by John Gibbons, EMEA Regional Executive, J.P. Morgan
As autumn is on the horizon, I cannot help wondering how many more gauntlets will be thrown down in front of me for the remainder of 2012. Typically, the economy continues to be top of one’s mind, but so too is making sure we further increase our client and employee satisfaction. It would be remiss of me not to mention our bosses’ satisfaction as well – whether that means our respective boards or our shareholders.
But like the knights of old, I will of course strive to retain my honour as I stand ready to take up each gauntlet and accept the challenge. It would be interesting to know how many others are not confronted with the same challenges I face. The on-going developments in the global economy affect everyone. Banks and corporates alike continue to seek out higher satisfaction levels from all their stakeholders. I must admit, though, that the prospect of sitting at the Round Table of Camelot and charging my knights with a quest to find the grail that holds the economic solution sounds exciting. However, I must console myself with the comforting thought that wiser people around the world are looking at this and will hopefully deliver an answer to us soon. Next month I’ll be talking about preparing for market disruption (better to be safe than sorry), so this month the subject of this column is increasing satisfaction. And how better to do this than by ...? Yes, you’ve guessed it! ... effectively improving efficiency.
Last month we explored the decentralised structure and consolidating account structures for payment flows to gain better visibly, control and to mitigate counterparty risk. Now it’s the turn of the centralised structure. There are some techniques available that should be considered: here are just three that spring to mind:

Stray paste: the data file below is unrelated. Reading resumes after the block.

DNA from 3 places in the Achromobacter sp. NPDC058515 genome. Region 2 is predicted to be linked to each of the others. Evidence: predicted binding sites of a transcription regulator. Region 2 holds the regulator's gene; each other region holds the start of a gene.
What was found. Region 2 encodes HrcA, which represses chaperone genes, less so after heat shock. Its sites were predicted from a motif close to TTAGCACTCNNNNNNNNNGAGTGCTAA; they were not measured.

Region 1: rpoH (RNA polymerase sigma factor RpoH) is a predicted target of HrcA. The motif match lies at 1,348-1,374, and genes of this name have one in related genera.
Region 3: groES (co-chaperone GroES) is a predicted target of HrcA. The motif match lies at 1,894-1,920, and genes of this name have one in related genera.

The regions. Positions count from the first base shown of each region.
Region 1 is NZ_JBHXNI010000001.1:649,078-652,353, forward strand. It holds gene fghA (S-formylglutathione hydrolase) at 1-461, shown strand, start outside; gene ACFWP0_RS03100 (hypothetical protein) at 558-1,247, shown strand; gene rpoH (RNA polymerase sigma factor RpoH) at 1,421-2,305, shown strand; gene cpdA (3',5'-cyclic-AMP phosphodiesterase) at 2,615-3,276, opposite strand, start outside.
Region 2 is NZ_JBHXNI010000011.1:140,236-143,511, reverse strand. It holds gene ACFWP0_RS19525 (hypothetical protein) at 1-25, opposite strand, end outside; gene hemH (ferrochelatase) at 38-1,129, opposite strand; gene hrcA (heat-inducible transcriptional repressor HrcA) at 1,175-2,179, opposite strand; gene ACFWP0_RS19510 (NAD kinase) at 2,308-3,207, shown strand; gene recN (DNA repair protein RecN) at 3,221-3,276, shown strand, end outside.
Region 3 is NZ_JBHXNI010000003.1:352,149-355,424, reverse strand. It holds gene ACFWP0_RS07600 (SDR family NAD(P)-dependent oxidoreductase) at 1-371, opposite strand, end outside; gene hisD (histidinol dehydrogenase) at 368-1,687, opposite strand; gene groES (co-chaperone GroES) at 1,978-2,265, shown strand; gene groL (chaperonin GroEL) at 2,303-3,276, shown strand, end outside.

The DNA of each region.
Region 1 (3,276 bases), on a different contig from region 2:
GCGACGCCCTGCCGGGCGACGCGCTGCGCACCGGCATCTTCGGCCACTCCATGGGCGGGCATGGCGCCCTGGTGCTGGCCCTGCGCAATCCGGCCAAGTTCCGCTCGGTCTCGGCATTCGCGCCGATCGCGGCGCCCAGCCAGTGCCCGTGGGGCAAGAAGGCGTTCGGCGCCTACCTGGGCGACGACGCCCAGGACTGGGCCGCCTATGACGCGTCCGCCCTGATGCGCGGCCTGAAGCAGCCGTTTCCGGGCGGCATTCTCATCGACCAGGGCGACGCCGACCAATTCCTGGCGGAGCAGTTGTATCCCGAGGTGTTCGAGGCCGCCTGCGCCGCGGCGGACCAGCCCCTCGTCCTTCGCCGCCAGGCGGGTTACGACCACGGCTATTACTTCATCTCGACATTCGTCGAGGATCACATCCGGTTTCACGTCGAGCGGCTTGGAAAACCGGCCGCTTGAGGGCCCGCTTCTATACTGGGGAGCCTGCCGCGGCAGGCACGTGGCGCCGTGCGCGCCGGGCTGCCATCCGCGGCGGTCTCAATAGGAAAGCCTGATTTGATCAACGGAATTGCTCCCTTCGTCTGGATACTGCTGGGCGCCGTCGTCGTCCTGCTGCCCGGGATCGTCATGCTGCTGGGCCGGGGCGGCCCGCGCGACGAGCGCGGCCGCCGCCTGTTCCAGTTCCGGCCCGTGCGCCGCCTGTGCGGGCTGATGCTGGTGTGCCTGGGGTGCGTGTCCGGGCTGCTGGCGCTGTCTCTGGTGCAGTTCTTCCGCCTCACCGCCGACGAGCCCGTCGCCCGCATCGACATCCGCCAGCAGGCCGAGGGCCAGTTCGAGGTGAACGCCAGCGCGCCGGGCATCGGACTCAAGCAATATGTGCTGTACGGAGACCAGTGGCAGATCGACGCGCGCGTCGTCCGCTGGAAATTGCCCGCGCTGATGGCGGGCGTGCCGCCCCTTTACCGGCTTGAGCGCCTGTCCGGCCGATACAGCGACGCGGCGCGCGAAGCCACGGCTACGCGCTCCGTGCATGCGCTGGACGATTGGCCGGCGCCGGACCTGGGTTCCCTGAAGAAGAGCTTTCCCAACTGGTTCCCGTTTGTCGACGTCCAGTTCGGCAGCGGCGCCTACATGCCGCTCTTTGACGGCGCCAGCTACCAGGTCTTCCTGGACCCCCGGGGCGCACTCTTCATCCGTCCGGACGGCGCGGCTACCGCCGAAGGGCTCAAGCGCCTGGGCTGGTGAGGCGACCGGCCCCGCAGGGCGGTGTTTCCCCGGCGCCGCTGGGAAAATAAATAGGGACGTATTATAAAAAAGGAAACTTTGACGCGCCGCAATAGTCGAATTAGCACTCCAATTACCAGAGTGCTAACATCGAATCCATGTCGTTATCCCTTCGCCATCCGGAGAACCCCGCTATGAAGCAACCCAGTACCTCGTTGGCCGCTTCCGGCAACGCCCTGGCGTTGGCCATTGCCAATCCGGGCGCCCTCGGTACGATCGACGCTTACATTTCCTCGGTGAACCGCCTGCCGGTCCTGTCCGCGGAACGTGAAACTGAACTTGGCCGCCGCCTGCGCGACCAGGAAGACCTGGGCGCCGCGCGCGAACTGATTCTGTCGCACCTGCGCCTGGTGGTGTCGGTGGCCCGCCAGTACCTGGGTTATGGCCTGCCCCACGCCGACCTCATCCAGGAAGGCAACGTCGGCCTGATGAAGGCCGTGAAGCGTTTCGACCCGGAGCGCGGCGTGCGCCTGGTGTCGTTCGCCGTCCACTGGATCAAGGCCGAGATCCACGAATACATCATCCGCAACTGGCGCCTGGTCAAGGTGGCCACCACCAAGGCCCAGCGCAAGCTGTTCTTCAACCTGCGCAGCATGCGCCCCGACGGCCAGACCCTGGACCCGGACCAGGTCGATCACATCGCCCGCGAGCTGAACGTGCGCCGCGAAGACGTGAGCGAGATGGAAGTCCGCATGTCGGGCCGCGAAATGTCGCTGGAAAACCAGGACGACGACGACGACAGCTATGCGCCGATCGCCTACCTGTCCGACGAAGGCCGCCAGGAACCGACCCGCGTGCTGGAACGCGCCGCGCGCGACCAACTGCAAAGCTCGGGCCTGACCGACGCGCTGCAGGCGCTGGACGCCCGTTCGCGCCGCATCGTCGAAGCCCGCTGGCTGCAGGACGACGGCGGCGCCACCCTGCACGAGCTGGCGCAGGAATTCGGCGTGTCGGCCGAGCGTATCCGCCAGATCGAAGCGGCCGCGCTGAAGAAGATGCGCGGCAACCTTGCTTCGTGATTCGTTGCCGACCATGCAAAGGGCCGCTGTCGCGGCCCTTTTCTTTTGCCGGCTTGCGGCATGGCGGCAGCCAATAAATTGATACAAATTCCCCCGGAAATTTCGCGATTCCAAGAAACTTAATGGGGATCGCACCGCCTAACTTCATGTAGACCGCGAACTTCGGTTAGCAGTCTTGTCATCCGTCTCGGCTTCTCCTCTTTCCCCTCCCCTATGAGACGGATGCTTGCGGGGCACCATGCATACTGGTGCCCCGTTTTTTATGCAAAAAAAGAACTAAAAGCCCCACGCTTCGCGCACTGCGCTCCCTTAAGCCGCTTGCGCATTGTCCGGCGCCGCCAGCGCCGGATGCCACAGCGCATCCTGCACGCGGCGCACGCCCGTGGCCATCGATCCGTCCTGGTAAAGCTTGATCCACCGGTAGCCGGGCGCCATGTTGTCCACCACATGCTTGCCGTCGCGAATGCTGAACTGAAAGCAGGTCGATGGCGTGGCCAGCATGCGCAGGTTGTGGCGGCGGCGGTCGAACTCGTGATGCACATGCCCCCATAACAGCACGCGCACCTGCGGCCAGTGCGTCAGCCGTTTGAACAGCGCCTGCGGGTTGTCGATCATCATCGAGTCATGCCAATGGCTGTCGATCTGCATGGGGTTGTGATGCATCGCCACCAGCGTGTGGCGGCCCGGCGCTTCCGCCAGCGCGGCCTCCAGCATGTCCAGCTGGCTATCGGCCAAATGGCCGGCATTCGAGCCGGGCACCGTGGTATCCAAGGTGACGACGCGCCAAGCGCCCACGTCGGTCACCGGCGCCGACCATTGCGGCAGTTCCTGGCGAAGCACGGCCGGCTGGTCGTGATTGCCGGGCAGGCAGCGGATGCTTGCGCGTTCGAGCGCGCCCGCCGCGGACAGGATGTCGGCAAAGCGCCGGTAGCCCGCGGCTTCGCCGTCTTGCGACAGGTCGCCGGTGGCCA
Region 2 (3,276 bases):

- Improving STP is an obvious one, and yet many still have problems in this area. Is it incomplete instructions, poor interfaces with relevant communication channels, poor banking services or complex payment infrastructures? If your STP rates are not in the high 90% range, spend some time finding out why.
- Still using paper? From cheque to invoice issuance, the more you eradicate paper, the more efficient and accurate your visibility will be. Less paper also means greater risk mitigation. Fraudulent risk will never go away, but removing paper makes it harder for Mordred (the bad guy in the King Arthur legend) to operate.
- Managing data from multiple bank sources through a proprietary multi bank portal or SWIFT will improve your view and help you benchmark the performance of each bank.
At this point, it would be remiss of me not to mention our friend SEPA (again). There is a deadline looming and SEPA is intended to help you consolidate your euro accounts and increase your efficiency – but enough said on that ...for this month at least.